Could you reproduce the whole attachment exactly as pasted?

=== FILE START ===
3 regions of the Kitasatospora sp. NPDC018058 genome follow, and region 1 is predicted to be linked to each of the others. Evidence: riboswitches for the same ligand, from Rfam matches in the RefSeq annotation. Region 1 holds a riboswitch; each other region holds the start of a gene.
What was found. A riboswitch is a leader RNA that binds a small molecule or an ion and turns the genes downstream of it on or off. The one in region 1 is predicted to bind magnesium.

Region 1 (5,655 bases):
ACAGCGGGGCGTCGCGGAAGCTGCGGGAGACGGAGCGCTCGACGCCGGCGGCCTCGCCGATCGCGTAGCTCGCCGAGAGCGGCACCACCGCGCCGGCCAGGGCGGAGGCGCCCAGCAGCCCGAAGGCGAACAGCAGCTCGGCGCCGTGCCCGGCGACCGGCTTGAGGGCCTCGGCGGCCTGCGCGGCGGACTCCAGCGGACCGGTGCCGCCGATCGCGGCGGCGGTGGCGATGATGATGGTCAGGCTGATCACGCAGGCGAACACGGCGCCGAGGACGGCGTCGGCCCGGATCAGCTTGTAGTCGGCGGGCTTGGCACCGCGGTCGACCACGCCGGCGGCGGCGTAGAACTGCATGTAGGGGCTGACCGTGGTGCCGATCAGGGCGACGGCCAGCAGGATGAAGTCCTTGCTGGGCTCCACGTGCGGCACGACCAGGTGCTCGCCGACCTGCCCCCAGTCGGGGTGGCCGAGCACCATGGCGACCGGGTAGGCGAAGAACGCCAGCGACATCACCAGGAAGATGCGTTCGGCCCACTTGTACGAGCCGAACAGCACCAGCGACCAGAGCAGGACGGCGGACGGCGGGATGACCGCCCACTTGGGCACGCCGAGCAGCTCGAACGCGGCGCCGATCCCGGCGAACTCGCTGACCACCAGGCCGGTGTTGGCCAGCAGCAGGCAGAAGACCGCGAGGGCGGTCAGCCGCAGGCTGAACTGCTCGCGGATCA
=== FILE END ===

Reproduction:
3 regions of the Kitasatospora sp. NPDC018058 genome follow, and region 1 is predicted to be linked to each of the others. Evidence: riboswitches for the same ligand, from Rfam matches in the RefSeq annotation. Region 1 holds a riboswitch; each other region holds the start of a gene.
What was found. A riboswitch is a leader RNA that binds a small molecule or an ion and turns the genes downstream of it on or off. The one in region 1 is predicted to bind magnesium.

Region 1 (5,655 bases):
ACAGCGGGGCGTCGCGGAAGCTGCGGGAGACGGAGCGCTCGACGCCGGCGGCCTCGCCGATCGCGTAGCTCGCCGAGAGCGGCACCACCGCGCCGGCCAGGGCGGAGGCGCCCAGCAGCCCGAAGGCGAACAGCAGCTCGGCGCCGTGCCCGGCGACCGGCTTGAGGGCCTCGGCGGCCTGCGCGGCGGACTCCAGCGGACCGGTGCCGCCGATCGCGGCGGCGGTGGCGATGATGATGGTCAGGCTGATCACGCAGGCGAACACGGCGCCGAGGACGGCGTCGGCCCGGATCAGCTTGTAGTCGGCGGGCTTGGCACCGCGGTCGACCACGCCGGCGGCGGCGTAGAACTGCATGTAGGGGCTGACCGTGGTGCCGATCAGGGCGACGGCCAGCAGGATGAAGTCCTTGCTGGGCTCCACGTGCGGCACGACCAGGTGCTCGCCGACCTGCCCCCAGTCGGGGTGGCCGAGCACCATGGCGACCGGGTAGGCGAAGAACGCCAGCGACATCACCAGGAAGATGCGTTCGGCCCACTTGTACGAGCCGAACAGCACCAGCGACCAGAGCAGGACGGCGGACGGCGGGATGACCGCCCACTTGGGCACGCCGAGCAGCTCGAACGCGGCGCCGATCCCGGCGAACTCGCTGACCACCAGGCCGGTGTTGGCCAGCAGCAGGCAGAAGACCGCGAGGGCGGTCAGCCGCAGGCTGAACTGCTCGCGGATCA